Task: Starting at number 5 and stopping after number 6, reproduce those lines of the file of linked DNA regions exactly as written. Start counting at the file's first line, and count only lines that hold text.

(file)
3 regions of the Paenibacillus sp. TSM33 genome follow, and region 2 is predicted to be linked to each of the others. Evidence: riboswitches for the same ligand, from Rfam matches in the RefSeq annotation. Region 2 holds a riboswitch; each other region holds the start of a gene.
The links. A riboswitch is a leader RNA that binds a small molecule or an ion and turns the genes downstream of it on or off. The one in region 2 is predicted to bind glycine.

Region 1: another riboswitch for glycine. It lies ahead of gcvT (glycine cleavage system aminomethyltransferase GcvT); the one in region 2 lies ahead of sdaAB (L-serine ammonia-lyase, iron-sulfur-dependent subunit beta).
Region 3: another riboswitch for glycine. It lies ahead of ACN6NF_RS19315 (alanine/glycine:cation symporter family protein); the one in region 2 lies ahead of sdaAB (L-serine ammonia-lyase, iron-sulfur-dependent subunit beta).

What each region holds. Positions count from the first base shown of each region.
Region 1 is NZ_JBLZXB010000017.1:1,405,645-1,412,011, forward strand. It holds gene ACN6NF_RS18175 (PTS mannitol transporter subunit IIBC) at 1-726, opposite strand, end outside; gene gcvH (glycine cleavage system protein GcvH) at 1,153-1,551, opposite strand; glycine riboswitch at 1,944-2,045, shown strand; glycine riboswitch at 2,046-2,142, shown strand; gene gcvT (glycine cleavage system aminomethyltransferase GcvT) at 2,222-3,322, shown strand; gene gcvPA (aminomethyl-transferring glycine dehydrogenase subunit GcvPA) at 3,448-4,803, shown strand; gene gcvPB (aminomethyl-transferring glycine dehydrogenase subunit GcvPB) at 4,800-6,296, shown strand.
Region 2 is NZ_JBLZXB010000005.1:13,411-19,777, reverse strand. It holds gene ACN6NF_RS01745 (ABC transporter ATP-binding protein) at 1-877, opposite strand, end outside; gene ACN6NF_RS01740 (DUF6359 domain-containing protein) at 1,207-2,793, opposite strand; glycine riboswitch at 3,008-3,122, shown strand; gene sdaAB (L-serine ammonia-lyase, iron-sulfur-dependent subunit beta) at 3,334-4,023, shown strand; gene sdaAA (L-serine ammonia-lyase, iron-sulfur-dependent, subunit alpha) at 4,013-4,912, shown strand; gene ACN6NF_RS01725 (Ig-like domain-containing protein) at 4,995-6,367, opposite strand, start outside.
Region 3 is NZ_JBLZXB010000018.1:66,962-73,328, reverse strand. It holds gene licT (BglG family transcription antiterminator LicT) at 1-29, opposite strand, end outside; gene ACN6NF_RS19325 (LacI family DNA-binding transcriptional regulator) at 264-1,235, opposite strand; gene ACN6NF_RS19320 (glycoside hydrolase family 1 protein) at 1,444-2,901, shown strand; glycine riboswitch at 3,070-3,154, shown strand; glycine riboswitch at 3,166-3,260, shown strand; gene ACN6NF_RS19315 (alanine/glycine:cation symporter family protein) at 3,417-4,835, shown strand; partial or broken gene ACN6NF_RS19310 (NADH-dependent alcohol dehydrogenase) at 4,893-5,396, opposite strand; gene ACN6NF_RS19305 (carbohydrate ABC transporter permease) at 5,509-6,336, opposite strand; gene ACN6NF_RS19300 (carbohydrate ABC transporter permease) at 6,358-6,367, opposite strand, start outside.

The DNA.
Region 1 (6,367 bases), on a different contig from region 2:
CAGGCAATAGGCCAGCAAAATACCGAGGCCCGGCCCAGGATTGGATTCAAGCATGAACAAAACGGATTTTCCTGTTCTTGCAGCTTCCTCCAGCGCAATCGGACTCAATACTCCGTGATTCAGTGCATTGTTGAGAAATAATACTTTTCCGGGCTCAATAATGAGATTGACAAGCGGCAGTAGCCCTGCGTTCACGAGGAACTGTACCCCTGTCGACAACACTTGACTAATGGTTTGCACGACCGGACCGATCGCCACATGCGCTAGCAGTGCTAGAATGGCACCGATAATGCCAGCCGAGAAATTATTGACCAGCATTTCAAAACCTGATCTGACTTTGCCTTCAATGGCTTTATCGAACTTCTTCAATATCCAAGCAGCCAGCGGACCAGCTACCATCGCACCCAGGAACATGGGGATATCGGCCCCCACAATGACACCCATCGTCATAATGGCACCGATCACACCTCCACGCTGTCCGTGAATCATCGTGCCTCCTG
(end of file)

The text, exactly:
What each region holds. Positions count from the first base shown of each region.
Region 1 is NZ_JBLZXB010000017.1:1,405,645-1,412,011, forward strand. It holds gene ACN6NF_RS18175 (PTS mannitol transporter subunit IIBC) at 1-726, opposite strand, end outside; gene gcvH (glycine cleavage system protein GcvH) at 1,153-1,551, opposite strand; glycine riboswitch at 1,944-2,045, shown strand; glycine riboswitch at 2,046-2,142, shown strand; gene gcvT (glycine cleavage system aminomethyltransferase GcvT) at 2,222-3,322, shown strand; gene gcvPA (aminomethyl-transferring glycine dehydrogenase subunit GcvPA) at 3,448-4,803, shown strand; gene gcvPB (aminomethyl-transferring glycine dehydrogenase subunit GcvPB) at 4,800-6,296, shown strand.